This project is partially supporting the Southern California Conference for Undergraduate Research (SCCUR). This annual event attracts a large diverse group of students and faculty from four-year institutions, two-year colleges, and some high schools for oral and poster presentations highlighting research and scholarly activity performed by undergraduate students. NSF support is reducing the registration fee for all students, providing free registration for up to 60 financially disadvantaged students, supporting evaluative activities, and providing a follow-up workshop for a group of faculty attending the event who are interested in writing proposals to improve student success and retention in STEM. Participation at the conference is expected to encourage groups of STEM faculty from 2- and 4-year institutions to pursue establishing partnerships for undergraduate research and other collaborative projects to help more students succeed in STEM at their institutions.
SCCUR is one of the largest broadly multidisciplinary regional conferences in the United States. The SCCUR's first appearance at a community college in 2011 represents a unique opportunity for outreach to the public, to pre-college students capable of succeeding in STEM fields, and to underrepresented minority communities (Mt. SAC is a federally designated Hispanic-Serving Institution). This conference engages the public about the innovative science and technology research that students in Southern California perform, and makes parents and families aware of the opportunities for young people in postsecondary STEM education.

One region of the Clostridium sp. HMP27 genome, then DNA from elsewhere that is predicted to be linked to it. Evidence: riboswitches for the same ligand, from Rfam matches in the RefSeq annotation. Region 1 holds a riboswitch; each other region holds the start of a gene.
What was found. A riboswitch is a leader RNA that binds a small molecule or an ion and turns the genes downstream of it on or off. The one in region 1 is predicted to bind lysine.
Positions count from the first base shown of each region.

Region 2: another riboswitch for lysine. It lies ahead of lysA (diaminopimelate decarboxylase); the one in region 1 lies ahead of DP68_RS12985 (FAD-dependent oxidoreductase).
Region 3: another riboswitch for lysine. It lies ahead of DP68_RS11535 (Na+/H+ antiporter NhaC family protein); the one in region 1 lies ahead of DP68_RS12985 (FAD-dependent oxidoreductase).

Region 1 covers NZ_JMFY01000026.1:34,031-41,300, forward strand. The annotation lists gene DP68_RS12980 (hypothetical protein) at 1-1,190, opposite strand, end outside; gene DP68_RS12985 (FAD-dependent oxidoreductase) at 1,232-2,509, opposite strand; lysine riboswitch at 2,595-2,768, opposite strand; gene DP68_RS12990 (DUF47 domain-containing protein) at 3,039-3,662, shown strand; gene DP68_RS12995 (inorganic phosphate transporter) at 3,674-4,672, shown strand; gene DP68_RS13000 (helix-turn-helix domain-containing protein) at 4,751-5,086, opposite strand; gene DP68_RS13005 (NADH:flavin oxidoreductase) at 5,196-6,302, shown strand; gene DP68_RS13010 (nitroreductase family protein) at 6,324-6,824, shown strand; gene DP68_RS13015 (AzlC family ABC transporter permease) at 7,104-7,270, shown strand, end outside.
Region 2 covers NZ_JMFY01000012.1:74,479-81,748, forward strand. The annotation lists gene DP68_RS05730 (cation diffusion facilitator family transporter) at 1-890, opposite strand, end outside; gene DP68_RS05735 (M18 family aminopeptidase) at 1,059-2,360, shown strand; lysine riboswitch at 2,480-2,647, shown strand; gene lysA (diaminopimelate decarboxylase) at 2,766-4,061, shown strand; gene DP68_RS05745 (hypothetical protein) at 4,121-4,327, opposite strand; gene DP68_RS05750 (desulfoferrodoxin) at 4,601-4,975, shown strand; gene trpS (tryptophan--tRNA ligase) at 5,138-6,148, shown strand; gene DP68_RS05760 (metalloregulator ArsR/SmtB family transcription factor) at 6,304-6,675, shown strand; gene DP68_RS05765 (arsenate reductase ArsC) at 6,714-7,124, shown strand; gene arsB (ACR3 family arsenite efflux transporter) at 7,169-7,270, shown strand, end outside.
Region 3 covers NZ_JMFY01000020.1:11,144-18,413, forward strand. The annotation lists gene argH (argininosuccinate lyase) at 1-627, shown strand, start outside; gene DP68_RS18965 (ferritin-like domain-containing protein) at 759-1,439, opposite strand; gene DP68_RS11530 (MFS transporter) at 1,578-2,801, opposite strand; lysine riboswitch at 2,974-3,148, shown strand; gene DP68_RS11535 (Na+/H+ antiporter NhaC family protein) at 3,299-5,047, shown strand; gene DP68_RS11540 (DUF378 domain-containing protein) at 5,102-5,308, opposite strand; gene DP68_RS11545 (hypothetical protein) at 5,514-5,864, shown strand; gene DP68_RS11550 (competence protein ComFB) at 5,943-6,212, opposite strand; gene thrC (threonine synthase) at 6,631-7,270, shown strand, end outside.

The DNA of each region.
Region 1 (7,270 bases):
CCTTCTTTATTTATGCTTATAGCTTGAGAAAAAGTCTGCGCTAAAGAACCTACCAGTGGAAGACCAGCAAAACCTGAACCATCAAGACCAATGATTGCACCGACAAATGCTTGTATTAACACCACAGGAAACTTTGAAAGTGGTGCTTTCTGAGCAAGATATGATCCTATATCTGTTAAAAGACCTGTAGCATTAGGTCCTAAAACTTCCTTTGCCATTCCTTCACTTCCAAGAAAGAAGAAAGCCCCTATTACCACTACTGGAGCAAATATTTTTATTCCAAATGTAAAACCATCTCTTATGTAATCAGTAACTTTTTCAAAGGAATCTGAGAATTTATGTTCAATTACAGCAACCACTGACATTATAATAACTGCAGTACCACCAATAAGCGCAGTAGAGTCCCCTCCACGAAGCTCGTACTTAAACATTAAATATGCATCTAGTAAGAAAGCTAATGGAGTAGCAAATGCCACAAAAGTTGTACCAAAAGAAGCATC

The Southern California Conference for Undergraduate Research (SCCUR) is among the largest multidisciplinary regional conferences in the United States. The goal of the 19th conference, November 2011, was to promote awareness of faculty-mentored undergraduate research in the areas of the physical sciences, engineering, humanities, social sciences, arts, and performing arts. The conference provided a forum for students to share their work across disciplinary boundaries in oral or poster presentations, informally over lunch or in other informal gatherings. The 19th annual event was the first time SCCUR was hosted at a two-year college. Because Mt. San Antonio College (Mt. SAC) is a federally designated Hispanic-Serving Institution, the event represented a unique opportunity for outreach to the public, to precollege students capable of succeeding in STEM fields, and to underrepresented minority communities that surround the campus. The overarching goal of this project was to successfully host the 19th SCCUR conference, to reduce the registration fee for all participating students, provide free registration for up to 60 financially disadvantaged students, and to host a NSF follow-up grant writing workshop for faculty interested in improving STEM student success and retention. The proposed goals for this project were met all with positive results. The first goal was to increase community college and high school participation in SCCUR. The participation by community colleges and high schools was 24.2% of the total. This was a 10% increase over the 2008-2010 SCCUR data. The second goal was to engage the public with innovative scientific research conducted by undergraduate students. This conference hosted 283 oral presentations and 267 poster presentations. Participation included 674 students from 66 institutions that were mentored by 380 faculty. Seventy-five (75) of the presentations (14% of total) were by students from 14 community colleges. Students from two area high schools also participated. Lastly, a follow-up proposal writing workshop was presented to assist two- and four-year faculty participants to develop collaborative partnerships that support participation of community college students early in STEM research. Satisfaction surveys results from the 35 participants showed that 57% of the responses garnered a five (5 of 5) and an additional 28% garnered a four (4) indicating an 85% satisfaction rate for the workshop.